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Kidney Int Suppl. 1997 Dec;63:S229-31.

Candesartan prevents the progression of glomerulosclerosis in genetic hypertensive rats.

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  • 1Department of Internal Medicine, Yamanashi Medical University, Japan.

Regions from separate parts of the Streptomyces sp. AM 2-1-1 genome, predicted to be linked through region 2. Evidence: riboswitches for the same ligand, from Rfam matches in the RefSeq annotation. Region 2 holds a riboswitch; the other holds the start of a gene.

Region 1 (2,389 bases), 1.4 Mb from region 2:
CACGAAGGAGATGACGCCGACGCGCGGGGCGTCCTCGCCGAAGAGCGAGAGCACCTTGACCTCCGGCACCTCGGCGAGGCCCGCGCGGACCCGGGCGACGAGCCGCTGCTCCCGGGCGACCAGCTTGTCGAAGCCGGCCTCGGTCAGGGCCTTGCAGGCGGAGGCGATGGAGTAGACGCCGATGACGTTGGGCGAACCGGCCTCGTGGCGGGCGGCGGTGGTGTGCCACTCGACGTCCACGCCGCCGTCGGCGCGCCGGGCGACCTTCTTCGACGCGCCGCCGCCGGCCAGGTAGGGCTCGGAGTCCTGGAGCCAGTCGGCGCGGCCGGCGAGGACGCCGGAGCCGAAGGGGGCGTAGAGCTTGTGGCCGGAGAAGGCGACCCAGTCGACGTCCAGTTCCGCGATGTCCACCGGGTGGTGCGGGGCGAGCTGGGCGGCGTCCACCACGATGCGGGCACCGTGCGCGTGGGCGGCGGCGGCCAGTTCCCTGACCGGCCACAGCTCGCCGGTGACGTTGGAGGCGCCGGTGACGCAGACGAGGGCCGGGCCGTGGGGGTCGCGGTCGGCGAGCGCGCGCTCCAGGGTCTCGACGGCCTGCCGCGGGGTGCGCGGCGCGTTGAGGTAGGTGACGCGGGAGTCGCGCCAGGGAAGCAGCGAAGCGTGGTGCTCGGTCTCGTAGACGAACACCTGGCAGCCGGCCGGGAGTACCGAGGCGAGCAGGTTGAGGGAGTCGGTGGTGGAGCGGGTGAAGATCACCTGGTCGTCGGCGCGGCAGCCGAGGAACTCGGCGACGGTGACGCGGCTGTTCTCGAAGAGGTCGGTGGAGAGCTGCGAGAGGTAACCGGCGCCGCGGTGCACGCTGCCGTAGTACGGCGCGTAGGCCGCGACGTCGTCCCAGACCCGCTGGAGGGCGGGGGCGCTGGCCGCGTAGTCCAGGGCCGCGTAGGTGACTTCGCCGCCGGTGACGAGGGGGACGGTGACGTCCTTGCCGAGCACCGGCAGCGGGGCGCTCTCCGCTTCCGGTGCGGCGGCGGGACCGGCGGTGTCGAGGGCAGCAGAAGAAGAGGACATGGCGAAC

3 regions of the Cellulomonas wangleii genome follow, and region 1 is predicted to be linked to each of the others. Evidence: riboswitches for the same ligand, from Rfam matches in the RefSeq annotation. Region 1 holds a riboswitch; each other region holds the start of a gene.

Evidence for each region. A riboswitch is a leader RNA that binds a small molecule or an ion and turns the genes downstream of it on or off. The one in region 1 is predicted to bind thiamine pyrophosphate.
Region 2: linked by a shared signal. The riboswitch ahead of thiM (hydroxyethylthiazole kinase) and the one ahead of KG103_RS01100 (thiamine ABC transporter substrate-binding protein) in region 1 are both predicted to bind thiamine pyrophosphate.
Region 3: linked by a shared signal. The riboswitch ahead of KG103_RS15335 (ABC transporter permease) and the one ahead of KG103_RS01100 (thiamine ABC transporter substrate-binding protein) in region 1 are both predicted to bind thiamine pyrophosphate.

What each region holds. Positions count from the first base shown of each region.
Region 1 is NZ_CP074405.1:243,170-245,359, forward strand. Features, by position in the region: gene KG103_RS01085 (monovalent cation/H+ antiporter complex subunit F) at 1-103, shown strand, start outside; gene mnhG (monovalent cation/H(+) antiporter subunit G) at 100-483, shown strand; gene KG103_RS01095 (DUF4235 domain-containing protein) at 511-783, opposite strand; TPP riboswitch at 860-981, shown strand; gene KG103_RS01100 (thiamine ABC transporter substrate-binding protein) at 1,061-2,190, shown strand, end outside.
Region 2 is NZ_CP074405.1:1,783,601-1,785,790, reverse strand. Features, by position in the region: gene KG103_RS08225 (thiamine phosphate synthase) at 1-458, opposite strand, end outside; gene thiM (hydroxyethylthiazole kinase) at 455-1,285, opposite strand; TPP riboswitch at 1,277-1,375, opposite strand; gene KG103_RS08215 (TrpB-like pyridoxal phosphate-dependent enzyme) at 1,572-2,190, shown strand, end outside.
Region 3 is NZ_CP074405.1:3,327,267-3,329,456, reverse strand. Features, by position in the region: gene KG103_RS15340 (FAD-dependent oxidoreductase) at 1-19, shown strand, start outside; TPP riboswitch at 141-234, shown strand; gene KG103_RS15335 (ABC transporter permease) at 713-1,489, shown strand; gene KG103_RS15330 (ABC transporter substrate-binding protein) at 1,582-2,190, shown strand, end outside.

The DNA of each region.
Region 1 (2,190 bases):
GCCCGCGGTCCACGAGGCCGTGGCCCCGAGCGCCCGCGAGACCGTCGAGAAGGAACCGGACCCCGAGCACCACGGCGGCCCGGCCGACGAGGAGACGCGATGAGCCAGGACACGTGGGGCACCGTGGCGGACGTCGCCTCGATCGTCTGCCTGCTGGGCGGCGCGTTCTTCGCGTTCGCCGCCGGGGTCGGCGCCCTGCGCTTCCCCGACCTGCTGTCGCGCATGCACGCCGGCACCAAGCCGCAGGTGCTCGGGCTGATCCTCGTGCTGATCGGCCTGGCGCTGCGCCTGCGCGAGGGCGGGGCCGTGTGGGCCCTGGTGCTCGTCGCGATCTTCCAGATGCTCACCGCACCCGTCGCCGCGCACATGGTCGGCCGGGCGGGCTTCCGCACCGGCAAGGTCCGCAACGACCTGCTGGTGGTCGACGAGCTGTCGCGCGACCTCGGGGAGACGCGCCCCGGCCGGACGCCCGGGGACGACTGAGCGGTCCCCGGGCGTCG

The renin-angiotensin system (RAS) has been implicated in the development of hypertensive glomerulosclerosis. However, there are no experimental findings clearly demonstrating activation of glomerular RAS in hypertensive nephropathy. Using the stroke-prone spontaneously hypertensive rat (SHRSP) as an animal model of hypertensive glomerulosclerosis, we examined the relationship between the sequential changes in urinary albumin excretion (UAE), renal morphology, and glomerular mRNA expression for transforming growth factor-beta (TGF-beta) and fibronectin (FN) and glomerular mRNA levels for RAS components, and determined the effects of the angiotensin II (Ang II) type 1 (AT-1) receptor antagonist (candesartan) and equihypotensive hydralazine on these parameters. In SHRSP, UAE was normal at nine weeks of age and increased by 12 weeks. Plasma renin activity, plasma Ang II concentration, and angiotensin converting enzyme (ACE) activity were not higher in 9- and 12-week-old SHRSP than in WKY. RNase protection assay revealed higher glomerular mRNA levels for angiotensinogen, ACE, and AT-1a and AT-1b receptors in 9-, 12-, and 14-week-old SHRSP than in WKY. The glomerular mRNA levels for TGF-beta and FN in SHRSP were increased from nine weeks of age. SHRSP had a greater glomerulosclerosis index (GSI) at 24 weeks of age than did WKY. Administration of candesartan for two weeks, but not of hydralazine, markedly reduced UAE and normalized mRNA levels for TGF-beta, FN, and RAS components. Candesartan administration for 12 weeks virtually prevented the progression of glomerulosclerosis in rats. We conclude that in SHRSP, RAS activation and increased sensitivity to Ang II in glomeruli play important roles in the progression of glomerulosclerosis.

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